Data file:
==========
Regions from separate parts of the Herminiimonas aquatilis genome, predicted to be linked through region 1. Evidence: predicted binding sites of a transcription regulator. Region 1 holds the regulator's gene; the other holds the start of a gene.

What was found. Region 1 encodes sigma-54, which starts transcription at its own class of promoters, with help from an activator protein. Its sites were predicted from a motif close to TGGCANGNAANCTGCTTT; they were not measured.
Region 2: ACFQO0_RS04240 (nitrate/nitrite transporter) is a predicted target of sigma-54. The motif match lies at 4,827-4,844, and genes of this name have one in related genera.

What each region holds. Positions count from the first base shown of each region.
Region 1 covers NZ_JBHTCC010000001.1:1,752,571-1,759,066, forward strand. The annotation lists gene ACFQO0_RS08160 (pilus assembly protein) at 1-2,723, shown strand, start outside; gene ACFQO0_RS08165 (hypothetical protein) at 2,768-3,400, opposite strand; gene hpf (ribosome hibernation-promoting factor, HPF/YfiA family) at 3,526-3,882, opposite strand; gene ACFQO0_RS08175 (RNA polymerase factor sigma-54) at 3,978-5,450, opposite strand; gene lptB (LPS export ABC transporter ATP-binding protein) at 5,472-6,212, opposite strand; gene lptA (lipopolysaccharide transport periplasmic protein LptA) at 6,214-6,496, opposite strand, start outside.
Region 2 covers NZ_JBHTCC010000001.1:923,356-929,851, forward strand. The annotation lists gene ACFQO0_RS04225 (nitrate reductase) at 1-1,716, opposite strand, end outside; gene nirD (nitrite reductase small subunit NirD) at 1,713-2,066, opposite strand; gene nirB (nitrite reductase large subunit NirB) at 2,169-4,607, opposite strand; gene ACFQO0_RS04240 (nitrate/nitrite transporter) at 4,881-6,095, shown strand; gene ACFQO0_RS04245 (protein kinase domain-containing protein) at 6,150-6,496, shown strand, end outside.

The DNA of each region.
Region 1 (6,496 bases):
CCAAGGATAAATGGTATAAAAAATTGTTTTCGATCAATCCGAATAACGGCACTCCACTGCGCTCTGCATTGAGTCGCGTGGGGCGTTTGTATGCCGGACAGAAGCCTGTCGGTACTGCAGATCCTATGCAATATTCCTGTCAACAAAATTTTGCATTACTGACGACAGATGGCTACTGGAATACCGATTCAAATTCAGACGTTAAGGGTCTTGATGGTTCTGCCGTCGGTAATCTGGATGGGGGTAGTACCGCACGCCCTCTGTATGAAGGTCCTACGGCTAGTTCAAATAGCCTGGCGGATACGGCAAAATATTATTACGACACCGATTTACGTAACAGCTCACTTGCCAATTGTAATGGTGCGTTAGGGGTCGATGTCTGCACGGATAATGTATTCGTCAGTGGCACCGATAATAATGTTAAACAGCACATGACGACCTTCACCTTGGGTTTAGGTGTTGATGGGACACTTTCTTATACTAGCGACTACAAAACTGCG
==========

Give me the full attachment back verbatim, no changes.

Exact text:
Regions from separate parts of the Herminiimonas aquatilis genome, predicted to be linked through region 1. Evidence: predicted binding sites of a transcription regulator. Region 1 holds the regulator's gene; the other holds the start of a gene.

What was found. Region 1 encodes sigma-54, which starts transcription at its own class of promoters, with help from an activator protein. Its sites were predicted from a motif close to TGGCANGNAANCTGCTTT; they were not measured.
Region 2: ACFQO0_RS04240 (nitrate/nitrite transporter) is a predicted target of sigma-54. The motif match lies at 4,827-4,844, and genes of this name have one in related genera.

What each region holds. Positions count from the first base shown of each region.
Region 1 covers NZ_JBHTCC010000001.1:1,752,571-1,759,066, forward strand. The annotation lists gene ACFQO0_RS08160 (pilus assembly protein) at 1-2,723, shown strand, start outside; gene ACFQO0_RS08165 (hypothetical protein) at 2,768-3,400, opposite strand; gene hpf (ribosome hibernation-promoting factor, HPF/YfiA family) at 3,526-3,882, opposite strand; gene ACFQO0_RS08175 (RNA polymerase factor sigma-54) at 3,978-5,450, opposite strand; gene lptB (LPS export ABC transporter ATP-binding protein) at 5,472-6,212, opposite strand; gene lptA (lipopolysaccharide transport periplasmic protein LptA) at 6,214-6,496, opposite strand, start outside.
Region 2 covers NZ_JBHTCC010000001.1:923,356-929,851, forward strand. The annotation lists gene ACFQO0_RS04225 (nitrate reductase) at 1-1,716, opposite strand, end outside; gene nirD (nitrite reductase small subunit NirD) at 1,713-2,066, opposite strand; gene nirB (nitrite reductase large subunit NirB) at 2,169-4,607, opposite strand; gene ACFQO0_RS04240 (nitrate/nitrite transporter) at 4,881-6,095, shown strand; gene ACFQO0_RS04245 (protein kinase domain-containing protein) at 6,150-6,496, shown strand, end outside.

The DNA of each region.
Region 1 (6,496 bases):
CCAAGGATAAATGGTATAAAAAATTGTTTTCGATCAATCCGAATAACGGCACTCCACTGCGCTCTGCATTGAGTCGCGTGGGGCGTTTGTATGCCGGACAGAAGCCTGTCGGTACTGCAGATCCTATGCAATATTCCTGTCAACAAAATTTTGCATTACTGACGACAGATGGCTACTGGAATACCGATTCAAATTCAGACGTTAAGGGTCTTGATGGTTCTGCCGTCGGTAATCTGGATGGGGGTAGTACCGCACGCCCTCTGTATGAAGGTCCTACGGCTAGTTCAAATAGCCTGGCGGATACGGCAAAATATTATTACGACACCGATTTACGTAACAGCTCACTTGCCAATTGTAATGGTGCGTTAGGGGTCGATGTCTGCACGGATAATGTATTCGTCAGTGGCACCGATAATAATGTTAAACAGCACATGACGACCTTCACCTTGGGTTTAGGTGTTGATGGGACACTTTCTTATACTAGCGACTACAAAACTGCG